Irrespective of whether the inventive nucleic acid consists of D-nucleotides, L-nucleotides or a combination of both with the combination being e.g. a random combination or a defined sequence of stretches consisting of at least one L-nucleotide and at least one D-nucleic acid, the nucleic acid may consist of desoxyribonucleotide(s), ribonucleotide(s) or combinations thereof.

Designing the inventive nucleic acids as L-nucleic acids is advantageous for several reasons. L-nucleic acids are enantiomers of naturally occurring nucleic acids. D-nucleic acids, however, are not very stable in aqueous solutions and particularly in biological systems or biological samples due to the widespread presence of nucleases. Naturally occurring nucleases, particularly nucleases from animal cells are not capable of degrading L-nucleic acids. Because of this the biological half-life of the L-nucleic acid is significantly increased in such a system, including the animal and human body. Due to the lacking degradability of L- nucleic acids no nuclease degradation products are generated and thus no side effects arising therefrom observed. This aspect delimits the L-nucleic acids of factually all other compounds which are used in the therapy of diseases and/or disorders involving the presence of hepcidin. L-nucleic acids which specifically bind to a target molecule through a mechanism different from Watson Crick base pairing, or aptamers which consists partially or completely of L- nucleotides, particularly with those parts of the aptamer being involved in the binding of the aptamer to the target molecule, are also called Spiegelmers. Aptamers as such are known to a person skilled in the art and are, among others, described in 'The Aptamer Handbook' (eds. Klussmann, 2006). It is also within the present invention that the nucleic acids according to the invention, regardless whether they are present as D-nucleic acids, L-nucleic acids or D, L-nucleic acids or whether they are DNA or RNA, may be present as single-stranded or double-stranded nucleic acids. Typically, the inventive nucleic acids are single-stranded nucleic acids which exhibit defined secondary structures due to the primary sequence and may thus also form tertiary structures. The inventive nucleic acids, however, may also be double-stranded in the meaning that two strands regardless whether they are two separate strands or whether they are bound, preferably covalently, to each other, which are complementary or partially complementary to each other are hybridised to each other.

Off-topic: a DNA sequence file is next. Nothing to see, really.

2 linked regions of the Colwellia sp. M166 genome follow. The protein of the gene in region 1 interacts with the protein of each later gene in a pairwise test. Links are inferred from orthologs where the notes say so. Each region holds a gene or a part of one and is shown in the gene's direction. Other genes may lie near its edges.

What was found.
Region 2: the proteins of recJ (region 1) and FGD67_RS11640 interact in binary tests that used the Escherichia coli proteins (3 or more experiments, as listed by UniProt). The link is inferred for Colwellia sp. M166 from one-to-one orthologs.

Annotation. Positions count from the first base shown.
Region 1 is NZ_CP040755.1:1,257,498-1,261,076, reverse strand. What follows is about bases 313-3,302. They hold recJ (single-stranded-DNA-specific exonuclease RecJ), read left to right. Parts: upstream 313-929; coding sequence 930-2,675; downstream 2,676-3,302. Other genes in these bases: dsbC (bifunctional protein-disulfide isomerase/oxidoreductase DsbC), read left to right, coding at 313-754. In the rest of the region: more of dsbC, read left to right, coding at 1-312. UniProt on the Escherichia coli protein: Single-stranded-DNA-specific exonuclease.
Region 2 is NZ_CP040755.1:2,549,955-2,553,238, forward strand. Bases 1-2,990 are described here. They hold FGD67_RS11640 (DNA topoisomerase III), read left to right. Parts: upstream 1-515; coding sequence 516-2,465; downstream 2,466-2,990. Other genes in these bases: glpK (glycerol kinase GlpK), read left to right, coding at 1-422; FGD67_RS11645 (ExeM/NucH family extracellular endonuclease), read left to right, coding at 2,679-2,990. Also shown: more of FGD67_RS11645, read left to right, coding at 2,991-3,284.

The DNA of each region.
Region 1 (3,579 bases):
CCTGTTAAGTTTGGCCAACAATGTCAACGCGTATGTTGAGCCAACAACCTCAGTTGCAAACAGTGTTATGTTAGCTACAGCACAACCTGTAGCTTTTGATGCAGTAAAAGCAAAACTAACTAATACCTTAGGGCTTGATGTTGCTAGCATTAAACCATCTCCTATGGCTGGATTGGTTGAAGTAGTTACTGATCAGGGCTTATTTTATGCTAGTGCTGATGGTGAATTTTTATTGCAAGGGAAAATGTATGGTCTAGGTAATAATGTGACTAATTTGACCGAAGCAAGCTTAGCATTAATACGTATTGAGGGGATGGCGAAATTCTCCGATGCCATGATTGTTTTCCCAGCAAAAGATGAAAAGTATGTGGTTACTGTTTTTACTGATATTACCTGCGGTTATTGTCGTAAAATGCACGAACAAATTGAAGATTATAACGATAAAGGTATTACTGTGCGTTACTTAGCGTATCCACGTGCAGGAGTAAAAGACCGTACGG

The inventive nucleic acids may be modified. Such modifications may be related to the single nucleotide of the nucleic acid and are well known in the art. Examples for such modification are described by, among others, Venkatesan et al. (Venkatesan, Kim et al. 2003) and Kusser (Kusser, 2000). Such modification can be a H atom, a F atom or 0-CH3 group or NH2-group at the 2' position of the individual nucleotide of which the nucleic acid consists. Also, the nucleic acid according to the present invention can comprise at least one LNA nucleotide. In an embodiment the nucleic acid according to the present invention consists of LNA nucleotides.